The good news is that "Constructor does real work" is being increasingly recognized as an antipattern, which is really the biggest of only 2 ways in which exceptions in C++ gain unsafety.


  • Discourse touched me in a no-no place

    @prozacchiwawa said:

    The good news is that "Constructor does real work" is being increasingly recognized as an antipattern, which is really the biggest of only 2 ways in which exceptions in C++ gain unsafety.

    Except that “constructor does work” is common in all sorts of bits of C++, like the whole smart pointer system. I think I've also seen it in many settings that use RAII (in the worst case, having objects that you mention at start of a block and then never talk about again since all that stuff is magically happening for you). I suppose that might also be what you're talking about with “antipattern” but I think the C++ community is going to be stuck with that stuff for a long time to come; all that existing code and in-use libraries doesn't magically un-happen just because it is realised that some of it was a really bad idea in terms of comprehensibility and maintainability.

    I really don't like C++.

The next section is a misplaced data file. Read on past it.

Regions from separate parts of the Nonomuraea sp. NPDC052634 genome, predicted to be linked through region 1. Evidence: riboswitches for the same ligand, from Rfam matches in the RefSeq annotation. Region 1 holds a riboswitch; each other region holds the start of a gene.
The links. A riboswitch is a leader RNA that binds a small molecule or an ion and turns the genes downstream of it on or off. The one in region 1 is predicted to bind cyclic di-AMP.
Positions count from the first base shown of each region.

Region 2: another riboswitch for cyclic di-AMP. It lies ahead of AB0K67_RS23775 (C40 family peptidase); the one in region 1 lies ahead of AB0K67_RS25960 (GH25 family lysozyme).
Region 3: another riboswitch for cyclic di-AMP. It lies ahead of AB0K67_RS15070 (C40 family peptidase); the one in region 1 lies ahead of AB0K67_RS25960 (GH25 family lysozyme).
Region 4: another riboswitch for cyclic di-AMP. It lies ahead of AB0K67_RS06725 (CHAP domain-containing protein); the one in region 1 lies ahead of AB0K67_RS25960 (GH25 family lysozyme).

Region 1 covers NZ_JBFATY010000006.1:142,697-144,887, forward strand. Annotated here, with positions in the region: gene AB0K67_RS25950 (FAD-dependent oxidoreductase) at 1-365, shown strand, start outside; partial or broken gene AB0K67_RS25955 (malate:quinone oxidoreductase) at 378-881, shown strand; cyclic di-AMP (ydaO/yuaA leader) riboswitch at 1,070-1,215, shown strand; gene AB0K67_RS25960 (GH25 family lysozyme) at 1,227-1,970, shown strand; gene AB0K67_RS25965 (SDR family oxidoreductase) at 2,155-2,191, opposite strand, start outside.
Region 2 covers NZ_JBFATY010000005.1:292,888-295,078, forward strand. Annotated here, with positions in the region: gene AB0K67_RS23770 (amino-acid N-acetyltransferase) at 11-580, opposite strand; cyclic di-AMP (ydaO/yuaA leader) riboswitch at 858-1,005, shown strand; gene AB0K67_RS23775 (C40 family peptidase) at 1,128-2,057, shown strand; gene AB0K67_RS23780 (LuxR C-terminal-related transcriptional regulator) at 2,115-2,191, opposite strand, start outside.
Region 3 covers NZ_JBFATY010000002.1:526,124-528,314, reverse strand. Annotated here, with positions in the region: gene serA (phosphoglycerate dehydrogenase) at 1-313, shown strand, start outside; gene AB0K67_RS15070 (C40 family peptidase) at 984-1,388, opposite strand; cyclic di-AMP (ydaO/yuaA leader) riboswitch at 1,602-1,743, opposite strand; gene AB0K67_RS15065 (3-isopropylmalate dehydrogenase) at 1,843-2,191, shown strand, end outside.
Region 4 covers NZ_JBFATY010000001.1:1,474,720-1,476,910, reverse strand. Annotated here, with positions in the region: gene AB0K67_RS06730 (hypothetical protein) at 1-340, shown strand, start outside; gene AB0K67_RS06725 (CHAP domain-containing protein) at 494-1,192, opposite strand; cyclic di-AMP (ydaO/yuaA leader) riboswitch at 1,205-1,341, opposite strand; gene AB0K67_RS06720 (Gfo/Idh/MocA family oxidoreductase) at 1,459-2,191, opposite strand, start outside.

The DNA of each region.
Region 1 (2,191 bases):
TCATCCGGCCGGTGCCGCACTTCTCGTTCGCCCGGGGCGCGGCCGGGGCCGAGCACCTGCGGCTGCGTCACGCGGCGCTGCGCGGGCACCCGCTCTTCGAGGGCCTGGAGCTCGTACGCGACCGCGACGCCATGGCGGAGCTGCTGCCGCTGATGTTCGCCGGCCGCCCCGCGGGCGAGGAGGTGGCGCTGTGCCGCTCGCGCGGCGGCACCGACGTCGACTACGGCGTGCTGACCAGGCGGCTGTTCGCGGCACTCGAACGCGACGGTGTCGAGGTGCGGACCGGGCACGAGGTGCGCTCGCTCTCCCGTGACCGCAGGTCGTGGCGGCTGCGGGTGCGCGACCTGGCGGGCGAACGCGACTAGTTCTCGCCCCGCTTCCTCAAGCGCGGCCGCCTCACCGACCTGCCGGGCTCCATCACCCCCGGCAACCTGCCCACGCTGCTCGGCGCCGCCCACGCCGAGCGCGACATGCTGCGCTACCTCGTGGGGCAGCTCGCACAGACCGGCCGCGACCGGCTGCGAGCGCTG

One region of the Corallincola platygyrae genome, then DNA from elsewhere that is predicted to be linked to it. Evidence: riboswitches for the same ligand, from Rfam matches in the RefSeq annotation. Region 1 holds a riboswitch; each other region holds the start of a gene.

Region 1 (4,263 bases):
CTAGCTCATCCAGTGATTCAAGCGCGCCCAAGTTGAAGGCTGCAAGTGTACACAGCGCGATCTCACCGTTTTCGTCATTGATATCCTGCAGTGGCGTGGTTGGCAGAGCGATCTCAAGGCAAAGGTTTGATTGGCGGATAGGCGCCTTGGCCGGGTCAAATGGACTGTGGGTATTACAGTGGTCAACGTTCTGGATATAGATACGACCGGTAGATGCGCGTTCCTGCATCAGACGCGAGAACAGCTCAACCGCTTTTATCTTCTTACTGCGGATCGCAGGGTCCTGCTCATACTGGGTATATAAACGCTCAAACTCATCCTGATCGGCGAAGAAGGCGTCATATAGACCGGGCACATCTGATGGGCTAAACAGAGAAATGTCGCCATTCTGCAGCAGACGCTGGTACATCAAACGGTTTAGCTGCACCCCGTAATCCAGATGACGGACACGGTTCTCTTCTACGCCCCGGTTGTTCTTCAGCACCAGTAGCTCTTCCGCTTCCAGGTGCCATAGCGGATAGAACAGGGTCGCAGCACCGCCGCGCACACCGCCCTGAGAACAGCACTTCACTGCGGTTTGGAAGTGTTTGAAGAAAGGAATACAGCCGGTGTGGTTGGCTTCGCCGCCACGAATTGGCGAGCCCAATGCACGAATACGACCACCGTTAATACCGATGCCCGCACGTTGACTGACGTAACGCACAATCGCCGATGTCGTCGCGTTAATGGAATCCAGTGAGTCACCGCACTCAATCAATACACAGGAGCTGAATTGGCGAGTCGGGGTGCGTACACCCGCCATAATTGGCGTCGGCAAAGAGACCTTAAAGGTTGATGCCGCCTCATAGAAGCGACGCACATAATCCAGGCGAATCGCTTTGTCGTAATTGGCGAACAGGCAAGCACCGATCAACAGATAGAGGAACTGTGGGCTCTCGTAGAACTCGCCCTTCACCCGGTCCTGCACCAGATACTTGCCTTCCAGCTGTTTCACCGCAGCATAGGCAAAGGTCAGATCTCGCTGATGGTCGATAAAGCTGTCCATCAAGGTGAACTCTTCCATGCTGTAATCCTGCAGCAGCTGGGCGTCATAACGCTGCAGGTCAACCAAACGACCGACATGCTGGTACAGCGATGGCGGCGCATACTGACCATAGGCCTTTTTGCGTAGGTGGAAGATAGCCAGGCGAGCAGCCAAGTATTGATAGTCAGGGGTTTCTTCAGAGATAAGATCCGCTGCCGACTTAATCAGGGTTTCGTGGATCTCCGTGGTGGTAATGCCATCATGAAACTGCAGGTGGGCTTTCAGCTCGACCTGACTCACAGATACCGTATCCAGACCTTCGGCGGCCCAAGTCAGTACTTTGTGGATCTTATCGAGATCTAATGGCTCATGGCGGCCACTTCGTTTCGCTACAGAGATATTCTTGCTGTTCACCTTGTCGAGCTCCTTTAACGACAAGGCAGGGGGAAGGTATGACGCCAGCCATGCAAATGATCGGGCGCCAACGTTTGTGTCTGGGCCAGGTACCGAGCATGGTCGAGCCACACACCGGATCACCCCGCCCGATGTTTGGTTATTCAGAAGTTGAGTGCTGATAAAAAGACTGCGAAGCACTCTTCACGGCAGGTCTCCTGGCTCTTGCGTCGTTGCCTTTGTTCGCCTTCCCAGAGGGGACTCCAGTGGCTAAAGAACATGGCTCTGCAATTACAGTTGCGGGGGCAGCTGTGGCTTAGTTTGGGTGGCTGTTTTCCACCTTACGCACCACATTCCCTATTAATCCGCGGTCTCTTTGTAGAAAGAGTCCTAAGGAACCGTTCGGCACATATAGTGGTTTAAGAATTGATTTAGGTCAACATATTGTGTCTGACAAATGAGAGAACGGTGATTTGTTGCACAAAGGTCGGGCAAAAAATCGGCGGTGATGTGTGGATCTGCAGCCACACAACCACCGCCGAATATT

• @prozacchiwawa said:

    ... there are quite frequently used patterns in C++ that result in exception unsafe code that cannot be made safe in a systematic way. Programmers are entirely correct to treat C++ exceptions with a degree of skepticism given the code they're usually dealing with, and not always knowing how their code will be used.

    Well, given the steaming heaps of pointer-laden WTF that old(er) C++ tends to be, I'd say you're right in being skeptical of exceptions in that sort of codebase. If you write C++ like your compiler actually gives a crap about conformance though, being exception-safe isn't nearly as difficult because the hard bits are mostly encapsulated.

    @prozacchiwawa said:

    Unlike most other languages, for which forgetting to include a finally block to close files is about the worst incorrect thing you can do,

    What is with the finally block brainworms? It's the exception-handling equivalent of having to do it all in C, complete with calling close() yourself on everything. Any language worth its salt should provide some form of scoped resource management...(Python and C# have with, and Lisp API designers usually provide macros that act that way as well.)

    @prozacchiwawa said:

    The good news is that "Constructor does real work" is being increasingly recognized as an antipattern, which is really the biggest of only 2 ways in which exceptions in C++ gain unsafety.

    So you'd rather have zombie objects roaming around that need an extra init() call to have life breathed into them?